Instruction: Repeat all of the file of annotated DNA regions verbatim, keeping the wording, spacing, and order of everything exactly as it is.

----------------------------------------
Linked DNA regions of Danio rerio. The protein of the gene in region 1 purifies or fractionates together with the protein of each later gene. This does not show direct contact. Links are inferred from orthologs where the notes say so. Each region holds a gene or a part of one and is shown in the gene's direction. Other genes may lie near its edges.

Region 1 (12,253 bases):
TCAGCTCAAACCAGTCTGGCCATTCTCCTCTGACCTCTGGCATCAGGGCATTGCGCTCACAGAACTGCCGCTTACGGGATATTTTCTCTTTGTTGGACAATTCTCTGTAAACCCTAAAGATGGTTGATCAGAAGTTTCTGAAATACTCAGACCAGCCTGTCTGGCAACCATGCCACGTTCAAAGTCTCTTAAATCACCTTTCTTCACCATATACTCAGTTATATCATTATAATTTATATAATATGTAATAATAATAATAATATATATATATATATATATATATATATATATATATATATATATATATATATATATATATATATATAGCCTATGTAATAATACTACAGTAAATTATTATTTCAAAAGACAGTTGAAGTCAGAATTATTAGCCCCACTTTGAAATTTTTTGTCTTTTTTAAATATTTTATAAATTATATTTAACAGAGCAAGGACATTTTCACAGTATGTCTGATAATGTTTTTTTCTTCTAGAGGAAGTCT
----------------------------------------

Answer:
Linked DNA regions of Danio rerio. The protein of the gene in region 1 purifies or fractionates together with the protein of each later gene. This does not show direct contact. Links are inferred from orthologs where the notes say so. Each region holds a gene or a part of one and is shown in the gene's direction. Other genes may lie near its edges.

Region 1 (12,253 bases):
TCAGCTCAAACCAGTCTGGCCATTCTCCTCTGACCTCTGGCATCAGGGCATTGCGCTCACAGAACTGCCGCTTACGGGATATTTTCTCTTTGTTGGACAATTCTCTGTAAACCCTAAAGATGGTTGATCAGAAGTTTCTGAAATACTCAGACCAGCCTGTCTGGCAACCATGCCACGTTCAAAGTCTCTTAAATCACCTTTCTTCACCATATACTCAGTTATATCATTATAATTTATATAATATGTAATAATAATAATAATATATATATATATATATATATATATATATATATATATATATATATATATATATATATATATATATAGCCTATGTAATAATACTACAGTAAATTATTATTTCAAAAGACAGTTGAAGTCAGAATTATTAGCCCCACTTTGAAATTTTTTGTCTTTTTTAAATATTTTATAAATTATATTTAACAGAGCAAGGACATTTTCACAGTATGTCTGATAATGTTTTTTTCTTCTAGAGGAAGTCT